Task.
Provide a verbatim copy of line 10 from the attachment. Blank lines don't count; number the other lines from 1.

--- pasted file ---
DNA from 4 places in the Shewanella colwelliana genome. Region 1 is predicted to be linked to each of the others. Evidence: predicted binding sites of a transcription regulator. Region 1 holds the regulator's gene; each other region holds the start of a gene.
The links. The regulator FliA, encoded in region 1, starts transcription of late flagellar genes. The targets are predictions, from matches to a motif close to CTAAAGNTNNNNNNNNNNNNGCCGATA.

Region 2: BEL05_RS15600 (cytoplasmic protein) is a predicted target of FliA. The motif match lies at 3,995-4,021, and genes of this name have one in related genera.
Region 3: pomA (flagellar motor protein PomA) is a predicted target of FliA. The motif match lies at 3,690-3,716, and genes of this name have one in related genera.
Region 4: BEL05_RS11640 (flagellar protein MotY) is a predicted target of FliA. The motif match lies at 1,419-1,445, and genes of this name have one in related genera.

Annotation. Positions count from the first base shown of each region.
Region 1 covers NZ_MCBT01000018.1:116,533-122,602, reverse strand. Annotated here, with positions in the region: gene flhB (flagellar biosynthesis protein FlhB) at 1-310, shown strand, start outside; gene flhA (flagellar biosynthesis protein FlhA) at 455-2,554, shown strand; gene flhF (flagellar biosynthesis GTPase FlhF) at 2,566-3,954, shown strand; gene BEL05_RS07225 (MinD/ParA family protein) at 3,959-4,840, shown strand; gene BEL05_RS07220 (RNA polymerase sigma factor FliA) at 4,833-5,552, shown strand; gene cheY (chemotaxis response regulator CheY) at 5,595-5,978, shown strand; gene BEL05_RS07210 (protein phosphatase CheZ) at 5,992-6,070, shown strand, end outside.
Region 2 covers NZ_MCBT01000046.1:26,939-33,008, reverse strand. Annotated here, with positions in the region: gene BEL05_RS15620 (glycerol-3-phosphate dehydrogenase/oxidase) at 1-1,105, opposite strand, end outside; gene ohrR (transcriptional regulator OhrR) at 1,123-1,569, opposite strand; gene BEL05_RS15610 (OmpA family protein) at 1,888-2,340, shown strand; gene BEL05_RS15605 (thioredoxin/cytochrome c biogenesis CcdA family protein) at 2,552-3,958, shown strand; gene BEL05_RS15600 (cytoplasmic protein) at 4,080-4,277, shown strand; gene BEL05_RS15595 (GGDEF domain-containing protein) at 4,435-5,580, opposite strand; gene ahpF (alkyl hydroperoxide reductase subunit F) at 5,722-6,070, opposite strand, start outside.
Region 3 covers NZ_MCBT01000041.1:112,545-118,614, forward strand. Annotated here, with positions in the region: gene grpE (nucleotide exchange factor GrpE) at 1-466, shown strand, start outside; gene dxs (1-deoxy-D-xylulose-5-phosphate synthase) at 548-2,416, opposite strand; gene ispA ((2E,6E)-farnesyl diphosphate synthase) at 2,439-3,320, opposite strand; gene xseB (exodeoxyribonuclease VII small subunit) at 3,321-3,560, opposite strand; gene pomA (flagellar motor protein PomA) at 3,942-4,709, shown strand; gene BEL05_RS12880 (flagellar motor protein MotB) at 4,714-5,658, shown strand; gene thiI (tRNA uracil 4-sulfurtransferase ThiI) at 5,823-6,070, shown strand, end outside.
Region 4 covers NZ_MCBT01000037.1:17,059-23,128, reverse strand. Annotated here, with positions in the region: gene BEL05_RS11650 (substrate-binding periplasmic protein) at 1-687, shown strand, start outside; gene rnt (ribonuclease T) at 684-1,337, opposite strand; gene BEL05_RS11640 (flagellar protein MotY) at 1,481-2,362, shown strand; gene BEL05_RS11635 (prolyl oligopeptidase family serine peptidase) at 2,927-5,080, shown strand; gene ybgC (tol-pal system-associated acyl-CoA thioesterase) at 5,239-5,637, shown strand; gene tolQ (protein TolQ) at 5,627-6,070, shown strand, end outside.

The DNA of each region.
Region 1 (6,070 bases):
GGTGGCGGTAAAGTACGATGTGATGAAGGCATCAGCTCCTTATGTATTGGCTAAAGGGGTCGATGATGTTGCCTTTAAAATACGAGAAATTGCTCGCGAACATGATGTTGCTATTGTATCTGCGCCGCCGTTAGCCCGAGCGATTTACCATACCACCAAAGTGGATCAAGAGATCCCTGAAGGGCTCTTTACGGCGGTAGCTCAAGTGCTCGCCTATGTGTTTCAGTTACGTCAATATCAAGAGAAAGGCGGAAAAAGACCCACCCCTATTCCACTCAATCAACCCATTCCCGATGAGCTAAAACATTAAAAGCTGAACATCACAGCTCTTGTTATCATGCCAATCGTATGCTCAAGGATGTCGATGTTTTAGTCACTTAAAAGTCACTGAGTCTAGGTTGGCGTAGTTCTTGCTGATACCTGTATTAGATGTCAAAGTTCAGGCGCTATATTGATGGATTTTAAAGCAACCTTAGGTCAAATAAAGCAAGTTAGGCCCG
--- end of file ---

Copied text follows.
Region 4 covers NZ_MCBT01000037.1:17,059-23,128, reverse strand. Annotated here, with positions in the region: gene BEL05_RS11650 (substrate-binding periplasmic protein) at 1-687, shown strand, start outside; gene rnt (ribonuclease T) at 684-1,337, opposite strand; gene BEL05_RS11640 (flagellar protein MotY) at 1,481-2,362, shown strand; gene BEL05_RS11635 (prolyl oligopeptidase family serine peptidase) at 2,927-5,080, shown strand; gene ybgC (tol-pal system-associated acyl-CoA thioesterase) at 5,239-5,637, shown strand; gene tolQ (protein TolQ) at 5,627-6,070, shown strand, end outside.